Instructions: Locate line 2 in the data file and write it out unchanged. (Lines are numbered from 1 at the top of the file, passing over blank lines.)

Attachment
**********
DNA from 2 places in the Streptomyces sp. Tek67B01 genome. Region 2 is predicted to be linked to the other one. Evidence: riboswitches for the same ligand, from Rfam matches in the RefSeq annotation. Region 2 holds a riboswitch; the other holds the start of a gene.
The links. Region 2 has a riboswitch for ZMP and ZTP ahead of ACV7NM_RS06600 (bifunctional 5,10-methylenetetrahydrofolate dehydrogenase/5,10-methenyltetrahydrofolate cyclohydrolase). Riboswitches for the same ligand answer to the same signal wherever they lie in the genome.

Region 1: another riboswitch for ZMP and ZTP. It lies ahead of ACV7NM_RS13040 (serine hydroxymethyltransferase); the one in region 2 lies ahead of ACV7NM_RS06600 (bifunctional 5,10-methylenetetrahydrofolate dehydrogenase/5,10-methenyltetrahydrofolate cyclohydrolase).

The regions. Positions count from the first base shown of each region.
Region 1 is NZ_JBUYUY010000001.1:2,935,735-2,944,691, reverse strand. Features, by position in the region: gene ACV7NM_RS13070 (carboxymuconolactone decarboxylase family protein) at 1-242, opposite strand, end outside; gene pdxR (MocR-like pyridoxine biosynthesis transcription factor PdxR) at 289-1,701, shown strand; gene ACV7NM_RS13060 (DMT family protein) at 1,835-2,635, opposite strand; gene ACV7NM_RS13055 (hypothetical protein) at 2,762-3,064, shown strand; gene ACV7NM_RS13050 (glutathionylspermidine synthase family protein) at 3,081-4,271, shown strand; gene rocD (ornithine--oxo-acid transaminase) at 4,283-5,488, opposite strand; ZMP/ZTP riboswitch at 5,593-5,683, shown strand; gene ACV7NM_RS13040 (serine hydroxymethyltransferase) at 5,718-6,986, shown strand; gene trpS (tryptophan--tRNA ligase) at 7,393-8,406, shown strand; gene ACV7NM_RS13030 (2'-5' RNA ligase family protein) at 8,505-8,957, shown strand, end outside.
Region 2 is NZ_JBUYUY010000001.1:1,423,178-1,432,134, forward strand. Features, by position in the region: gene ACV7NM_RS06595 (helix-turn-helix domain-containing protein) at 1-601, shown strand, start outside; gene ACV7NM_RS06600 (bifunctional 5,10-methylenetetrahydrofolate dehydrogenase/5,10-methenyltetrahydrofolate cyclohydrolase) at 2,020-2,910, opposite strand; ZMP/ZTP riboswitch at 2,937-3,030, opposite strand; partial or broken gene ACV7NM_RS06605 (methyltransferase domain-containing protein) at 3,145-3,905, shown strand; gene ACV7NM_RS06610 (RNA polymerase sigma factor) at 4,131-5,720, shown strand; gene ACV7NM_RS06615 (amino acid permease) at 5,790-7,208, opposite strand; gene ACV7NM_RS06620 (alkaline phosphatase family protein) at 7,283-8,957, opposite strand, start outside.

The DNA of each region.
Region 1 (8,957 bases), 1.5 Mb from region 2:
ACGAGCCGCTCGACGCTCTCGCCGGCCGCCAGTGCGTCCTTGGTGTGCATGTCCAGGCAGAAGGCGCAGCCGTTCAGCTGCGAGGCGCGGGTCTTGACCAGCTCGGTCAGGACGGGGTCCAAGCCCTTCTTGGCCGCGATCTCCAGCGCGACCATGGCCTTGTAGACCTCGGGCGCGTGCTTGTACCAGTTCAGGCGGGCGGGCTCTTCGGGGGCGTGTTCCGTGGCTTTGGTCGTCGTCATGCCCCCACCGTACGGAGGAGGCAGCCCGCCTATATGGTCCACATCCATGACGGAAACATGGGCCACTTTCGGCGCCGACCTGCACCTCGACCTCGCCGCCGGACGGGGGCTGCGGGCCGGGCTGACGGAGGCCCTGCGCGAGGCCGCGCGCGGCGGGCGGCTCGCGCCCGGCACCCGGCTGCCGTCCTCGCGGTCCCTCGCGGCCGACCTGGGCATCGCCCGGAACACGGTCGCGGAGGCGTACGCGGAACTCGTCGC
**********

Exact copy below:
The links. Region 2 has a riboswitch for ZMP and ZTP ahead of ACV7NM_RS06600 (bifunctional 5,10-methylenetetrahydrofolate dehydrogenase/5,10-methenyltetrahydrofolate cyclohydrolase). Riboswitches for the same ligand answer to the same signal wherever they lie in the genome.